Now, notice that, in order to detect such an incongruity, you need to be able to grasp concepts.  For example, to see the humor in something like (to take a pretty random example) the “Gandhi II” sequence in the otherwise forgettable “Weird Al” Yankovic movie UHF, you have to grasp the concept of nonviolence, its association with Gandhi, the concept of an action movie, the concept of a movie sequel, etc., and the anomalousness of these being combined in just the way they are in that sequence.  But the grasp of concepts is the core of distinctively intellectual or rational capacities.  (See this article, reprinted here.)  So, the incongruity theory explains the link between rationality and risibility. 

Other theories of humor arguably fail in this regard.  For example, the release theoryof humor holds that finding something funny involves the release of tension or pent-up feelings.  But non-rational animals can experience a kind of tension -- think of a trapped horse panicking in the face of danger, or a frustrated dog trying to get to some food or to the mailman’s leg -- yet exhibit no risibility upon its release.

Or consider the play theory.  I suggested in one of the earlier posts that, rightly understood, the play theory should be regarded as an account of the psychological function humor plays in human life, rather than as an account of why we take things to be funny.  But suppose we interpreted it in the latter way -- as a claim to the effect that we find things funny when they afford some pleasure or relaxation.  One problem with such a proposal is that some animals exhibit playful behavior, but without exhibiting anything like a sense of humor about it. 

It might seem that the superiority theory of humor can also account for the relationship between rationality and risibility.  It holds that finding something funny involves a feeling of superiority over and contempt for others.  And surely only a rational animal can feel superiority or contempt?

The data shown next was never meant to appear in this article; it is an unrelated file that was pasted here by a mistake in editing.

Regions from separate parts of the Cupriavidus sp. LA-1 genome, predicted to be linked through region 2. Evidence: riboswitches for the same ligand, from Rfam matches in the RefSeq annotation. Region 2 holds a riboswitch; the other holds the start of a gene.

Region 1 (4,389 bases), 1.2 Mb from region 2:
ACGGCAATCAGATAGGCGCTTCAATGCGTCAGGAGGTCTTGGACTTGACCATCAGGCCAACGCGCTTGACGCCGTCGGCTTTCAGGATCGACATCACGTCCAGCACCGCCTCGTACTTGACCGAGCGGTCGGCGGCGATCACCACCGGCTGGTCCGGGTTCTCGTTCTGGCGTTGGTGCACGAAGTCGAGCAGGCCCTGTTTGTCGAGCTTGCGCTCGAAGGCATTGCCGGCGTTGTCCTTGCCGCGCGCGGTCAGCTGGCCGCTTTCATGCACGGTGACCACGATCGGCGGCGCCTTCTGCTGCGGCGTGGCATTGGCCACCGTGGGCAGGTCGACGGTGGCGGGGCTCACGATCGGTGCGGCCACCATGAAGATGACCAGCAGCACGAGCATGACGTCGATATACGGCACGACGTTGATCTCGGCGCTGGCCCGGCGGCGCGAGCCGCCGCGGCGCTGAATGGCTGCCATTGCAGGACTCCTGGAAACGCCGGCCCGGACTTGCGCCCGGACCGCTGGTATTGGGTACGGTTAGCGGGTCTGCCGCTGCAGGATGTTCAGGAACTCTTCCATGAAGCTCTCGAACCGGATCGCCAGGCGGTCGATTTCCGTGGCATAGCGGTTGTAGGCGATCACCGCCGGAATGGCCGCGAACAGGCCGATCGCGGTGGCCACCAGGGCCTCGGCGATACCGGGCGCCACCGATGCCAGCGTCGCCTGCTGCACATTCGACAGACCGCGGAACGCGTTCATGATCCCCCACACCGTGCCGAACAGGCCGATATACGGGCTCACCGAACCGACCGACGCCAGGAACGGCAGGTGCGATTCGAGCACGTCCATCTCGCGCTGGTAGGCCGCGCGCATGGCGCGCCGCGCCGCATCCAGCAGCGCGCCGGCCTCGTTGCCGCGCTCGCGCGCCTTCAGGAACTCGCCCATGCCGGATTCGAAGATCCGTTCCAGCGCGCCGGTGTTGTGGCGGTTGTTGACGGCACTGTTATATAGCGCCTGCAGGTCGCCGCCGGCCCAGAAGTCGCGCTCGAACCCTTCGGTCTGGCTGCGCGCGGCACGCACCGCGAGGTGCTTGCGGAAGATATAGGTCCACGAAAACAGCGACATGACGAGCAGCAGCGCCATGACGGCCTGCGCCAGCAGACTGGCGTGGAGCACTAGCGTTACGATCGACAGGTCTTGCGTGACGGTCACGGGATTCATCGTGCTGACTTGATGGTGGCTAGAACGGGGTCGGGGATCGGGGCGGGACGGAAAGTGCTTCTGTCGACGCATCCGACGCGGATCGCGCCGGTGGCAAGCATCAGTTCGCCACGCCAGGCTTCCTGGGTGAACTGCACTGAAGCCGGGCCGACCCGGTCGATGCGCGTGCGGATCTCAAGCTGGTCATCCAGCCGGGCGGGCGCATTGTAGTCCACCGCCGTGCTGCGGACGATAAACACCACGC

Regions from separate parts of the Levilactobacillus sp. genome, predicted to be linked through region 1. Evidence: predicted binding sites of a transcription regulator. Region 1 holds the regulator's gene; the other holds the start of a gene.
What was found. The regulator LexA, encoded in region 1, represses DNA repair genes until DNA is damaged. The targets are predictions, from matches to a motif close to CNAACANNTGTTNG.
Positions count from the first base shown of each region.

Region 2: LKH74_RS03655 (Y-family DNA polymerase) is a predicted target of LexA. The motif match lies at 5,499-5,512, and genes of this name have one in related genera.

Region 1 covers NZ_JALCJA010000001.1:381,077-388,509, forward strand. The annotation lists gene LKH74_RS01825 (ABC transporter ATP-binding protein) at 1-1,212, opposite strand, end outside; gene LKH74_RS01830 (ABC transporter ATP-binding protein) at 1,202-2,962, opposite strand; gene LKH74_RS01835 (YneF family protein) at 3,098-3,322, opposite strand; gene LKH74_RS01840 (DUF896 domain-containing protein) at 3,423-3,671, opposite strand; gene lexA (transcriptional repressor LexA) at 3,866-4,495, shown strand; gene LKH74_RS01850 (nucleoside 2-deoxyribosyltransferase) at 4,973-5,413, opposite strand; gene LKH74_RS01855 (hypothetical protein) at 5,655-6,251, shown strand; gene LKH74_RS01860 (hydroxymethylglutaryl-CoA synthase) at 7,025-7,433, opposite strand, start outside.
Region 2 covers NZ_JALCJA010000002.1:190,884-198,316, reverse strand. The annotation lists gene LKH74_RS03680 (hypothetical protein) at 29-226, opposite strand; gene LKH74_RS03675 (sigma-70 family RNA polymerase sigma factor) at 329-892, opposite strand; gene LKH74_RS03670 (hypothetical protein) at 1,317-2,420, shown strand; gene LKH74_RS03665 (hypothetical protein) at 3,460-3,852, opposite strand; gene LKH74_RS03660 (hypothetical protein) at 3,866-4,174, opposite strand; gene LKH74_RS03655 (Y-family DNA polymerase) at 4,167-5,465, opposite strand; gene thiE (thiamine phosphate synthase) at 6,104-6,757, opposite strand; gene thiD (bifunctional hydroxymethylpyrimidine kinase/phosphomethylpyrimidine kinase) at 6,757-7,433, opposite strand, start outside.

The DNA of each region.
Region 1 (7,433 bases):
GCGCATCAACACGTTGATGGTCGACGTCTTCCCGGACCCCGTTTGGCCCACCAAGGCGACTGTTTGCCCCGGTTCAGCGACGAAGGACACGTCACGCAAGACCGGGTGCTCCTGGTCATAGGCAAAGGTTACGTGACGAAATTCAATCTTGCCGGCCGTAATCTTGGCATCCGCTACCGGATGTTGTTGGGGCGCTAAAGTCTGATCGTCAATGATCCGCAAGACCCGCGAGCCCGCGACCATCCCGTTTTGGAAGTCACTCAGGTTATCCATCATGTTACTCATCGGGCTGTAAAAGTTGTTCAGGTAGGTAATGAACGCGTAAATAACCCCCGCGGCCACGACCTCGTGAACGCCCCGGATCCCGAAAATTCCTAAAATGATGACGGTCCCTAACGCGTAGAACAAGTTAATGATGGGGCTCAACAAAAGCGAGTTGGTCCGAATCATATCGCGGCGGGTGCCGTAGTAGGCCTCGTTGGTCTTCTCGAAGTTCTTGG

But there are a couple of problems with this suggestion. First, as some critics of the theory have pointed out, it isn’t clear that the laughter associated with contempt really involves finding anything funny.  Just as we can cry with sadness but also with joy, so too it seems that laughter can be associated with very different psychological states. 

But even if there is some connection between the laughter involved with contempt and the finding of something to be funny, there is another problem with the suggestion that superiority is the key to our finding things funny (as opposed to something merely occasionally and contingently associated with finding something funny).  Or at least it is a problem if we accept certain other aspects of the Aristotelian-Thomistic conception of human nature.  Man is not only a risible animal, but also a socialanimal.  We are not atomistic individuals of the sort described by Hobbes (who was, as it happens, an advocate of the superiority theory of humor).  Our natural relationship to others is not one of seeking advantage, either via domination or contract.  But it seems that risibility considered as a manifestation of superiority or contempt could be a proper accident or property of human beings only if they did have this Hobbesian nature.  Hence the idea that risibility is a proper accident tells against the superiority theory. 

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25262728293031
December 2009
MonTueWedThuFriSatSun
30010203040506
07080910111213
14151617181920
21222324252627
28293031010203
November 2009
MonTueWedThuFriSatSun
26272829303101
02030405060708
09101112131415
16171819202122
23242526272829
30010203040506